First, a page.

Grass bud responses to fire in a semiarid savanna system

Quinn A. Hiers, Morgan L. Treadwell, Matthew B. Dickinson, Kathleen L. Kavanagh, Alexandra G. Lodge, Heath D. Starns, Doug R. Tolleson, Dirac Twidwell, Carissa L. Wonkka, William E. Rogers

Research output: Contribution to journalArticlepeer-review

7 Scopus citations

Abstract

Increasingly, land managers have attempted to use extreme prescribed fire as a method to address woody plant encroachment in savanna ecosystems. The effect that these fires have on herbaceous vegetation is poorly understood. We experimentally examined immediate (<24 hr) bud response of two dominant graminoids, a C3 caespitose grass, Nassella leucotricha, and a C4 stoloniferous grass, Hilaria belangeri, following fires of varying energy (J/m2) in a semiarid savanna in the Edwards Plateau ecoregion of Texas. Treatments included high- and low-energy fires determined by contrasting fuel loading and a no burn (control) treatment. Belowground axillary buds were counted and their activities classified to determine immediate effects of fire energy on bud activity, dormancy, and mortality. High-energy burns resulted in immediate mortality of N. leucotricha and H. belangeri buds (p <.05). Active buds decreased following high-energy and low-energy burns for both species (p <.05). In contrast, bud activity, dormancy, and mortality remained constant in the control. In the high-energy treatment, 100% (n = 24) of N. leucotricha individuals resprouted while only 25% (n = 24) of H. belangeri individuals resprouted (p <.0001) 3 weeks following treatment application. Bud depths differed between species and may account for this divergence, with average bud depths for N. leucotricha 1.3 cm deeper than H. belangeri (p <.0001). Synthesis and applications: Our results suggest that fire energy directly affects bud activity and mortality through soil heating for these two species. It is imperative to understand how fire energy impacts the bud banks of grasses to better predict grass response to increased use of extreme prescribed fire in land management.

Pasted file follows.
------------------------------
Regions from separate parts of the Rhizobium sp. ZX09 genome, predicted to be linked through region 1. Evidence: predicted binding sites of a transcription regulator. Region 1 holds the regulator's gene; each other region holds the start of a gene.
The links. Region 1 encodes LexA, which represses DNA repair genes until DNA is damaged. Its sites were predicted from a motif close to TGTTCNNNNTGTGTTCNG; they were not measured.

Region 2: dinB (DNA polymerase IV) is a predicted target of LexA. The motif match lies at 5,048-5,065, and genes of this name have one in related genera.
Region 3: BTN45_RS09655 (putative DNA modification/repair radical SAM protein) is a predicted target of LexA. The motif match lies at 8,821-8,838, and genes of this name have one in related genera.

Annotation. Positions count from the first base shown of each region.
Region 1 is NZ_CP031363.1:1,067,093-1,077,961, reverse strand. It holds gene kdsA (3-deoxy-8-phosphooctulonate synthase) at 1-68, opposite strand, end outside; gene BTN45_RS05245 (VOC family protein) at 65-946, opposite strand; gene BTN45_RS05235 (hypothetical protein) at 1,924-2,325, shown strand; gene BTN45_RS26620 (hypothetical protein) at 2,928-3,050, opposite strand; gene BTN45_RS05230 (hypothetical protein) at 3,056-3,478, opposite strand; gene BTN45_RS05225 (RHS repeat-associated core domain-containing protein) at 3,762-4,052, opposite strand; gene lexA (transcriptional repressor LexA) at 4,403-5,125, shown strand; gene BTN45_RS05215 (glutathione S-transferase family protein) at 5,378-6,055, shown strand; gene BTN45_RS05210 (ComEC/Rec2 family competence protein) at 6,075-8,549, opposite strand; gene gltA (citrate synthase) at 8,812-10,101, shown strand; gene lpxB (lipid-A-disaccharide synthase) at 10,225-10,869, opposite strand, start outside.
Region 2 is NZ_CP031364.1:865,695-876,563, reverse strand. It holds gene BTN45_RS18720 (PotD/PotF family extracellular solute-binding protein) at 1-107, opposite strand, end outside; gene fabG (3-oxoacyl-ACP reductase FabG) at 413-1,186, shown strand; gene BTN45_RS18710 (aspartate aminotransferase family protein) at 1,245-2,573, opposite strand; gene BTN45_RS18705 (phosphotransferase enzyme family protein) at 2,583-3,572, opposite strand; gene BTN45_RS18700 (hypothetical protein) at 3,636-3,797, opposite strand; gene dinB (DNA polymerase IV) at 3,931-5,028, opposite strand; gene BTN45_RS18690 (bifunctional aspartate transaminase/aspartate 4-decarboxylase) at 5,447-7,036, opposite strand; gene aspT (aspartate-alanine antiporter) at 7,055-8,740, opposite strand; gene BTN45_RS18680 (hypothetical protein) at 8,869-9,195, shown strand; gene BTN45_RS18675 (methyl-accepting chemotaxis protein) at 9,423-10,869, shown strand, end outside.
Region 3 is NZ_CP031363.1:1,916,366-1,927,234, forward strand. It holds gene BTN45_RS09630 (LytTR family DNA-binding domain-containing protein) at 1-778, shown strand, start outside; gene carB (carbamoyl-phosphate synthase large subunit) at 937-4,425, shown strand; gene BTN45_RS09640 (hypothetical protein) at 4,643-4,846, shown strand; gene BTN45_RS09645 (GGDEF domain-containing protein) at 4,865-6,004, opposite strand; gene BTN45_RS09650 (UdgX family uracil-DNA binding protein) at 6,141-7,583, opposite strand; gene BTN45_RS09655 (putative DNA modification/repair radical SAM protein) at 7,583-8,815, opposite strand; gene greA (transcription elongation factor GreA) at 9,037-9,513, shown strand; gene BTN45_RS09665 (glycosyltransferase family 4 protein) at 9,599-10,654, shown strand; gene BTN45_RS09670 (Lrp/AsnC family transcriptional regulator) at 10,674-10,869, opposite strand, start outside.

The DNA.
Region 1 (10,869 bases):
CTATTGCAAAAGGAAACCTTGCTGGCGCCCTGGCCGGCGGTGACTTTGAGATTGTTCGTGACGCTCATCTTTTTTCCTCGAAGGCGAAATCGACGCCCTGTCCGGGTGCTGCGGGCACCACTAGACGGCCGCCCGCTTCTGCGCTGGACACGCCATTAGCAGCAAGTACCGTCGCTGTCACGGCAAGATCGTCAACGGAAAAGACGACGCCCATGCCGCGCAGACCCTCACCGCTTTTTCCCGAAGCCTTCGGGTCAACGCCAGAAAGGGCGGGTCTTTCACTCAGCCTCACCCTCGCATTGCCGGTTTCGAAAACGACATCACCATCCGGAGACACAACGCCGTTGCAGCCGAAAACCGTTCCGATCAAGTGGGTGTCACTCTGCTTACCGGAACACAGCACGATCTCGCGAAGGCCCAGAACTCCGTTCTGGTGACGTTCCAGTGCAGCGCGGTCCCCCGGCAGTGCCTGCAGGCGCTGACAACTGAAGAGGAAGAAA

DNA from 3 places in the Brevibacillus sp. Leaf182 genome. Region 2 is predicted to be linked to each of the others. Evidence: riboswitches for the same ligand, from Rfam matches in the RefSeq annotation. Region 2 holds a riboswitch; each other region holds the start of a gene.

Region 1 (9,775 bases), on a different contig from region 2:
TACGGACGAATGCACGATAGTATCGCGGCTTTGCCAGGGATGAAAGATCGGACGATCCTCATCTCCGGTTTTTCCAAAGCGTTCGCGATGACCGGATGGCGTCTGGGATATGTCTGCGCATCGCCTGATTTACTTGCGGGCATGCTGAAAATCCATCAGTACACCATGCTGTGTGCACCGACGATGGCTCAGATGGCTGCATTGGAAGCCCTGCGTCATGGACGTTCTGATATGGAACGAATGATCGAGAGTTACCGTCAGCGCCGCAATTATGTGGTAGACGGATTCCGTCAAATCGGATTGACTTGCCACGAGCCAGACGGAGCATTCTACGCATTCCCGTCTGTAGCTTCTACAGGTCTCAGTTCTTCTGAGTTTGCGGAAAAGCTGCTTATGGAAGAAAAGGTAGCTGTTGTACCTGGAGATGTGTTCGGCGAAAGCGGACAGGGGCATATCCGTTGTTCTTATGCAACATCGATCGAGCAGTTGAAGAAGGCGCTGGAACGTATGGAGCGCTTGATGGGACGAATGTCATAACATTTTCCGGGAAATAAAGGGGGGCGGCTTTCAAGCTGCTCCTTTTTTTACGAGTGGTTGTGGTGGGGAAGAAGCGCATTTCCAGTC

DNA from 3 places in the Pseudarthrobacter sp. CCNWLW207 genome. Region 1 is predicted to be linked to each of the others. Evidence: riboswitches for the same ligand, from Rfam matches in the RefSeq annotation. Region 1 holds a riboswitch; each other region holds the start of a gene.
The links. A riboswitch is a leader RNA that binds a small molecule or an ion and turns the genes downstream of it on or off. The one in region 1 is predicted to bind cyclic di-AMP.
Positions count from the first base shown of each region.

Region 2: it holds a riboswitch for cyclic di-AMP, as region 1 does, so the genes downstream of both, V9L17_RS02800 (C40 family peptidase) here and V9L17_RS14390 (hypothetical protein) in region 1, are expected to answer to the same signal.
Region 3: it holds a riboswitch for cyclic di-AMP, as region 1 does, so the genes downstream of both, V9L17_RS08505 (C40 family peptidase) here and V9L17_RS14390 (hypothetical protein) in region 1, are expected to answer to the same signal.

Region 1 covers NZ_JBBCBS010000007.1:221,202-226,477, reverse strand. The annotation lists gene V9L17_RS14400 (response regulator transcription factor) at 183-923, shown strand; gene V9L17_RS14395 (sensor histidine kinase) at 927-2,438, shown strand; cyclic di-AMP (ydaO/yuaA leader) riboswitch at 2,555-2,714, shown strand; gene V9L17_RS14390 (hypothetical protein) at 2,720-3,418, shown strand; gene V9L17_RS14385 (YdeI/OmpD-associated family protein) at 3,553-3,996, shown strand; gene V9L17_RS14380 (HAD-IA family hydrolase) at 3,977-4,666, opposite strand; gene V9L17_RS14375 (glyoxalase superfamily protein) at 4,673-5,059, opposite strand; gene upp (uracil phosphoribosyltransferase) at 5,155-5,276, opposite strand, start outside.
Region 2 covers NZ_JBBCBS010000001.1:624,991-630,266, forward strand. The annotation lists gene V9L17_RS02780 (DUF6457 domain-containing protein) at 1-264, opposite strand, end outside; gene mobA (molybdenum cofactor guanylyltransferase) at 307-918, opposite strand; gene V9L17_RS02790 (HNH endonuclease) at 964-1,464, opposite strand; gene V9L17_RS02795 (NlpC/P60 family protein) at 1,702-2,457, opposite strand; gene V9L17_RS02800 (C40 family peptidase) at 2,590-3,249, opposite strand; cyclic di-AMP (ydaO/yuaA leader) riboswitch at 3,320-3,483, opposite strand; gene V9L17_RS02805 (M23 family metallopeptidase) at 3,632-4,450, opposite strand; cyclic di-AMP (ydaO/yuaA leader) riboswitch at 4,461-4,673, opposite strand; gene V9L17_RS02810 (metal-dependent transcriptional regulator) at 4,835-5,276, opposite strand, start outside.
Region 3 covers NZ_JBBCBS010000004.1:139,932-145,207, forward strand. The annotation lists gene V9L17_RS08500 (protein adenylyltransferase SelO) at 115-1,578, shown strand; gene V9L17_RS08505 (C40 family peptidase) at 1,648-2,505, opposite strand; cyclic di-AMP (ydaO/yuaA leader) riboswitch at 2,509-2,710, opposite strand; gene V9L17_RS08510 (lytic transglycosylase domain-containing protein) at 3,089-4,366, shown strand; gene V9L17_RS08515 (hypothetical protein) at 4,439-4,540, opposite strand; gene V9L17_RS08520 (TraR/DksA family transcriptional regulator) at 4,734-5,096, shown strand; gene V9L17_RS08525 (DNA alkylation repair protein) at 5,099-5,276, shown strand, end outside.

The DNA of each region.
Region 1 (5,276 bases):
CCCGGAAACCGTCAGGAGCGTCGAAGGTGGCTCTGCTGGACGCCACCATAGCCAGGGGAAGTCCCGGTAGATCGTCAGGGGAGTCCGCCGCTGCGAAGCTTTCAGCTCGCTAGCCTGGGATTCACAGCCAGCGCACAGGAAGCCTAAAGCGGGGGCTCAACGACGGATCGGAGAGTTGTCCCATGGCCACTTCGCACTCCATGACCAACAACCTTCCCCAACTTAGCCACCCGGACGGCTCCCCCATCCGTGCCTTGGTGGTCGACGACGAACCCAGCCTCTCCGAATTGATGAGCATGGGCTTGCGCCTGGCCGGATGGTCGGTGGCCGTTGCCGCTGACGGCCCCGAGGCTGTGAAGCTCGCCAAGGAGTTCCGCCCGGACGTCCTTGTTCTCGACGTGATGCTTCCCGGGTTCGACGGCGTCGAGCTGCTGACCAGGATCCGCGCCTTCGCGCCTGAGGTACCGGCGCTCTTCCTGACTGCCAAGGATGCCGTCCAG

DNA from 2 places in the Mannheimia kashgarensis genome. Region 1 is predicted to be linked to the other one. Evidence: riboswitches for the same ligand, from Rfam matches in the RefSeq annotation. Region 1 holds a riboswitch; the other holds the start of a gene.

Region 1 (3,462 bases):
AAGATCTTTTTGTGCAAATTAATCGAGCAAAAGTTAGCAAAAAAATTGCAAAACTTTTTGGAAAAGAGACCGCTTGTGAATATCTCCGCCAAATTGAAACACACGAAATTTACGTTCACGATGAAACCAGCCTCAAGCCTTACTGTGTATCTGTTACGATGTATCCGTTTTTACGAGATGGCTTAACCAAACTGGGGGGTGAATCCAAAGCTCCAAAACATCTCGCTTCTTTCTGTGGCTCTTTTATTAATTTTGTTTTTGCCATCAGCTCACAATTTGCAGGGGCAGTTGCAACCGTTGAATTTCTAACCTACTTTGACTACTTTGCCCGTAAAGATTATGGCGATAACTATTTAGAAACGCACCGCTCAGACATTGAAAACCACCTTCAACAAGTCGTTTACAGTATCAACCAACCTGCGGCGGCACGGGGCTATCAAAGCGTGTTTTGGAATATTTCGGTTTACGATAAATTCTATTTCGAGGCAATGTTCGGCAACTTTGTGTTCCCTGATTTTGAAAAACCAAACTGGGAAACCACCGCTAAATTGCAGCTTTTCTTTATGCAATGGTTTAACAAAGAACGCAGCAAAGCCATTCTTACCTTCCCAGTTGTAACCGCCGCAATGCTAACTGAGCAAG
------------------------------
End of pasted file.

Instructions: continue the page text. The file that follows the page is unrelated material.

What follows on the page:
Original languageEnglish (US)
Pages (from-to)6620-6633
Number of pages14
JournalEcology and Evolution
Volume11
Issue number11
DOIs
StatePublished - Jun 2021

Keywords

  • bud dormancy
  • fire management
  • herbaceous perennial resprouting
  • plant mortality
  • vegetative tiller reproduction

ASJC Scopus subject areas

  • Ecology, Evolution, Behavior and Systematics
  • Ecology
  • Nature and Landscape Conservation

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